Comic book movies have exploded in recent years, being the cause for some of the most successful franchises in movie history. The best part is that they appeal to a wide audience and not just people who read comics. They serve as an amazing escape into worlds where good conquers evil even if it means making huge sacrifices in order to do so. Nothing against DC (or other) comic book fans here, but it’s hard to deny that aside from the success of Nolan’s Batman trilogy (which I loved), and perhaps a select few other movies, Marvel has recently dominated the comic book genre of the movie industry, creating large and numerous universes involving some of the most beloved superheroes. Due to the coming release of Guardians of the Galaxy this week, which I can’t wait for, I’ve decided to share my current top 10 favorite movies based on Marvel comics. Feel free to comment and share your own ranking and opinions!
10. The Amazing Spider-Man (2012)
Director: Marc Webb
Cast: Andrew Garfield, Emma Stone, Denis Leary, Rhys Ifans, Sally Field
Peter Parker (Andrew Garfield) discovers he has new abilities after being bitten by a radioactive spider. He goes through many trials tribulations including dealing with his new abilities, suffering a loss in the family, trying to find out why his parents left him when he was young, falling in love with the beautiful Gwen Stacy (Emma Stone), and going head to head with Dr. Connors a.k.a. the Lizard (Rhys Ifans). I like Andrew Garfield more than Tobey Maguire as Spider-Man. Even though he was about as old as Tobey was when he made the first Spider-Man, I think his youthful charisma makes him fit the part of a teenager a lot better. I also like how they made Gwen Stacy his first love, as it was in the comics, and it’s just a plus that she’s played by the adorable Emma Stone. There are certain things that the older franchise did better, but this reboot was still exciting and enjoyable to watch.
9. Iron Man 2 (2010)
Director: John Favreau
Cast: Robery Downey Jr., Gwyneth Paltrow, Scarlett Johansson, Mickey Rourke, Don Cheadle
With the world aware of Tony Stark’s identity as Iron Man, everyone wants a piece of his new technology. Tony has to deal with his declining health, as well as a new villain, Whiplash (Mickey Rourke), who has developed a similar technology and has a personal vendetta against Stark Industries. I wasn’t a huge fan of the villain in this movie, but I still found it to be fun and Robert Downey Jr. was just as good in this as he was in the first Iron Man. Plus, Natasha Romanoff/Black Widow (Scarlett Johansson) is introduced in this movie, and she is a beautiful badass. I also love that Don Cheadle (a worthy replacement for Terrence Howard) suits up as War Machine and kicks ass with Iron Man.
8. Thor (2011)
Director: Kenneth Branagh
Cast: Chris Hemsworth, Tom Hiddleston, Natalie Portman, Anthony Hopkins
Thor (Chris Hemsworth), the arrogant son of Odin (Anthony Hopkins), is cast out of Asgard and forced to live on Earth after disobeying his father, where he meets and falls in love with the scientist Jane Foster (Natalie Portman) Meanwhile, Loki (Tom Hiddleston), Thor’s power hungry, adopted brother, takes control of the throne and sends the Destroyer to Earth to prevent Thor from returning. Chris Hemsworth was quite simply made for this role and does a great job with it. Tom Hiddleston, however, is a show stealer. He’s one of the few villains I feel like I want to root for half the time, even more so in Thor: The Dark World. This movie is a pretty fun adventure, and, unlike other Marvel movies, it explores an unfamiliar world outside of Earth, allowing for some impressive CGI. I wasn’t all that interested in seeing it when it came out, but was pleasantly surprised at how enjoyable it actually was, and still is, upon subsequent viewings.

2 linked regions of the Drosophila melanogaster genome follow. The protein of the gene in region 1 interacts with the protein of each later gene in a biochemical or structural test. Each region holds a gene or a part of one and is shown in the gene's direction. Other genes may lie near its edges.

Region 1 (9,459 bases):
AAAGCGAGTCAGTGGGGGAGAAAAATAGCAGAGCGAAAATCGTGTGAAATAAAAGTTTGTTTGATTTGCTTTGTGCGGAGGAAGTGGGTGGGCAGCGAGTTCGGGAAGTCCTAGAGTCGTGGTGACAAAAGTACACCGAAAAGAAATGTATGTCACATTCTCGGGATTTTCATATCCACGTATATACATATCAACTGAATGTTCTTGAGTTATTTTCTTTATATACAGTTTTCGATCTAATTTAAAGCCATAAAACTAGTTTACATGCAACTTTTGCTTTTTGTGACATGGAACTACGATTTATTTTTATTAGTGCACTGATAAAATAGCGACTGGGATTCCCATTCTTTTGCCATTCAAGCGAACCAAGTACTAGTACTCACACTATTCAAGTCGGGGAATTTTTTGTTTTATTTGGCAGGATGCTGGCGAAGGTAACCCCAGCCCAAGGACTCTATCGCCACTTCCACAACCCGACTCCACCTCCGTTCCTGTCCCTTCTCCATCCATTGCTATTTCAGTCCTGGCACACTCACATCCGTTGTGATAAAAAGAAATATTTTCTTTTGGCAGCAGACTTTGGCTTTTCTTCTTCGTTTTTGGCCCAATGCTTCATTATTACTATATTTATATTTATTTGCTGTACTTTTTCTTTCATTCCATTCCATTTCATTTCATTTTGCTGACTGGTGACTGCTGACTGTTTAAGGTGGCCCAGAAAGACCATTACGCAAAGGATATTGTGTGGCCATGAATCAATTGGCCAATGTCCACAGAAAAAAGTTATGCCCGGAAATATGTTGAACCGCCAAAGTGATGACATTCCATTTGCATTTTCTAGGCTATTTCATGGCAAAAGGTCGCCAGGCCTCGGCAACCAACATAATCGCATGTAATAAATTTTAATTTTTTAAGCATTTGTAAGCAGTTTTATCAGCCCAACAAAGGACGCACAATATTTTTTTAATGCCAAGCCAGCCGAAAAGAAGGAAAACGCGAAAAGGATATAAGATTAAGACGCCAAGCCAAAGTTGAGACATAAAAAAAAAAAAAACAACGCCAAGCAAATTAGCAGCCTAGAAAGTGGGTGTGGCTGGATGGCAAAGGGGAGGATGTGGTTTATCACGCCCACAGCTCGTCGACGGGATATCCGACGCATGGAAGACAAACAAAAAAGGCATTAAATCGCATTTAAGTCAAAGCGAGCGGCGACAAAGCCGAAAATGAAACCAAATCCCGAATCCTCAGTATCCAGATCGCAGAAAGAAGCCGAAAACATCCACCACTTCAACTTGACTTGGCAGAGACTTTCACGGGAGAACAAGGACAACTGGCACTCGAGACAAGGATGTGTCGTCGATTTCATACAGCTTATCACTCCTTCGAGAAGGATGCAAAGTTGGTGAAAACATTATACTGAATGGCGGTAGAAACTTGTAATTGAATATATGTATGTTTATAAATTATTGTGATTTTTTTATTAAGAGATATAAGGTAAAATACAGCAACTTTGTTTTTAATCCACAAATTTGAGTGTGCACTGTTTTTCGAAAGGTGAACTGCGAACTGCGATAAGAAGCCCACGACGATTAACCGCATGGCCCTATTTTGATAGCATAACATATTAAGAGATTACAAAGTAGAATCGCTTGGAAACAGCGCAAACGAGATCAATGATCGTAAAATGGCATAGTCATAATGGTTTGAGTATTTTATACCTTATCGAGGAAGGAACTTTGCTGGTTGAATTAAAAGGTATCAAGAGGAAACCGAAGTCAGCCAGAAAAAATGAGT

7. X2 (2003)
Director: Bryan Singer
Cast: Hugh Jackman, Patrick Stewart, Ian McKellen, Famke Janssen, Anna Paquin
Wolverine (Hugh Jackman) and the rest of the gang team up with Magneto (Ian McKellen) and Mystique (Rebecca Romijn) to take down William Stryker (Brian Cox), the man responsible for Wolverine’s adamantium skeleton, and who is now controlling mutants and trying to use Professor X to wipe them all out. I like where the story went with this sequel, and instead of focusing on who the characters are and what they can do (already tackled in the first film), it delves deeper into bigger conflicts and explores new threats that force mutants on both sides to have to band together. I also like the introduction to Nightcrawler (Alan Cumming), as he is one of the coolest mutants in the movie, as well as the discovery of pieces of Wolverine’s past, something that was shown more (but not necessarily well) in X-Men Origins: Wolverine. It’s a fun movie that makes good use of all of its characters and their unique abilities. Oh, and the ending is awesome.
6. Spider-Man 2 (2004)
Director: Sam Raimi
Cast: Tobey Maguire, Kirsten Dunst, James Franco, Alfred Molina
Peter Parker (Tobey Maguire) struggles with the responsibilities that come with being Spider-Man, as well as his feelings for Mary Jane (Kirsten Dunst) and the secrets he’s keeping from his angsty best friend Harry Osborn (James Franco), who wants to seek revenge on Spider-Man for his father’s death. In the meantime, he faces a new villain, Doc Ock (Alfred Molina), a brilliant scientist who he once admired. Spider-Man 2 manages to hold up the best throughout the years and multiple viewings. I like that the villain in this movie is someone Spider-Man has a connection to and a previous admiration for, it makes having to face him that much more emotionally powerful. His struggles are numerous and complex, having already become familiar with the responsibilities he has by choosing to be who he is, and having to make sacrifices in his personal life in order to be this hero. I also like the relationship between him and Harry a lot more than in the newer franchise. It’s more personal, and Harry has a better motivation for turning against Peter/Spider-Man. It’s an interesting and exciting movie, and it’s well-written. You care about the characters and the conflicts and that makes it likable enough even for people who aren’t big on comic book movies. It’s more accessible and in my opinion, it has aged really well.
5. X-Men: First Class (2011)
Director: Matthew Vaughn
Cast: James McAvoy, Michael Fassbender, Jennifer Lawrence